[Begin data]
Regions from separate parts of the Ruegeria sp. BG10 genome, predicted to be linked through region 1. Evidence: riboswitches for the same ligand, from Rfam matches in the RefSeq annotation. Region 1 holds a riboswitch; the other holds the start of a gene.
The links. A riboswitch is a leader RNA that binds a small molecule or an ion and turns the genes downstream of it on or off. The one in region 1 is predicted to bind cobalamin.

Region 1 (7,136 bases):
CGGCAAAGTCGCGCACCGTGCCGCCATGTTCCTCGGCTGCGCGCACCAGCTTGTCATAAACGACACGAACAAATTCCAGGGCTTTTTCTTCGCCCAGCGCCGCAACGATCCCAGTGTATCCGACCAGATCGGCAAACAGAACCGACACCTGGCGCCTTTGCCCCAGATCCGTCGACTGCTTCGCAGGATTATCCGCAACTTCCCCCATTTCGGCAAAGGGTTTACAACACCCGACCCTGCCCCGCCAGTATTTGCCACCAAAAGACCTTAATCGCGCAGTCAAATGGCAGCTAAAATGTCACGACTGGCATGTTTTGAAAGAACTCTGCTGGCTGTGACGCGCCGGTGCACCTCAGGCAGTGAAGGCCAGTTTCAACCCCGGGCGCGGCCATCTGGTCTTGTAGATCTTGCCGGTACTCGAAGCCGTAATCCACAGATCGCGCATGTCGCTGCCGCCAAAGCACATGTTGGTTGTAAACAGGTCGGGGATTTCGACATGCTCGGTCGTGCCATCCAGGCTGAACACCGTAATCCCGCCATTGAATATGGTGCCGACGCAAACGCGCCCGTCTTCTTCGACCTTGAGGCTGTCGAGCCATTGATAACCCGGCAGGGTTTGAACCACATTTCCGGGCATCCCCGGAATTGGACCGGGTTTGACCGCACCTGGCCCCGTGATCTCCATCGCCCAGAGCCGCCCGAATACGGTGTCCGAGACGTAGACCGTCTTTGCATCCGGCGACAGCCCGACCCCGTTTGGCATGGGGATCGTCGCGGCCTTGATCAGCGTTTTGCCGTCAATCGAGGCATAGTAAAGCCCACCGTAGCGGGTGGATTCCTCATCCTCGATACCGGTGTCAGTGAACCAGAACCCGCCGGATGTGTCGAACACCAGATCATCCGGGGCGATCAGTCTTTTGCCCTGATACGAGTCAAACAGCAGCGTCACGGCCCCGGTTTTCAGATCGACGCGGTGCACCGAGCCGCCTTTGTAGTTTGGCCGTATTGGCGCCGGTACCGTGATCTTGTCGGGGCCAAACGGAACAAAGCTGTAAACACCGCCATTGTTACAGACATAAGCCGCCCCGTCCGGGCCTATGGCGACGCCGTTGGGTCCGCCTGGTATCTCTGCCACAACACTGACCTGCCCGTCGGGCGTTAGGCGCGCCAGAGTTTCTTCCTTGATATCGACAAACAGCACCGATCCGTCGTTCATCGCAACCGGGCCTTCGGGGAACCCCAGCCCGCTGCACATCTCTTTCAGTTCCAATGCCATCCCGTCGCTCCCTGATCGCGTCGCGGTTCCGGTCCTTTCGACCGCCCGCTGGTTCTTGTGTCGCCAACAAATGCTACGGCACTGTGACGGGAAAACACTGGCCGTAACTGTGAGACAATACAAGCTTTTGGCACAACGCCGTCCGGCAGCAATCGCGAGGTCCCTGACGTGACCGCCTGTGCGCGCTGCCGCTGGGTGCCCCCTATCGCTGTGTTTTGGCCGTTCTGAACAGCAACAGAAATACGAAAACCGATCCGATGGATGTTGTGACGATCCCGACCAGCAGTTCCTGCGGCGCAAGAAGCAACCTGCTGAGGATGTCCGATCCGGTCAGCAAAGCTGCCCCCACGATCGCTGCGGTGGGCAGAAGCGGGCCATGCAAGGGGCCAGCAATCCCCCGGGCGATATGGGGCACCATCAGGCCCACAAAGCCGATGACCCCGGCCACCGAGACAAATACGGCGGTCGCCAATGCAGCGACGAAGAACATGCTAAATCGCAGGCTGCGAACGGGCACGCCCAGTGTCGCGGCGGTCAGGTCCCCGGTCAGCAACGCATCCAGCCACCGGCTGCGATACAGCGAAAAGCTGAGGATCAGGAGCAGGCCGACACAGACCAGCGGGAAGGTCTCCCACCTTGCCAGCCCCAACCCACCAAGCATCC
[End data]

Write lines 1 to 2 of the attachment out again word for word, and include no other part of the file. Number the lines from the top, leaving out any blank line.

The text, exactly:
Regions from separate parts of the Ruegeria sp. BG10 genome, predicted to be linked through region 1. Evidence: riboswitches for the same ligand, from Rfam matches in the RefSeq annotation. Region 1 holds a riboswitch; the other holds the start of a gene.
The links. A riboswitch is a leader RNA that binds a small molecule or an ion and turns the genes downstream of it on or off. The one in region 1 is predicted to bind cobalamin.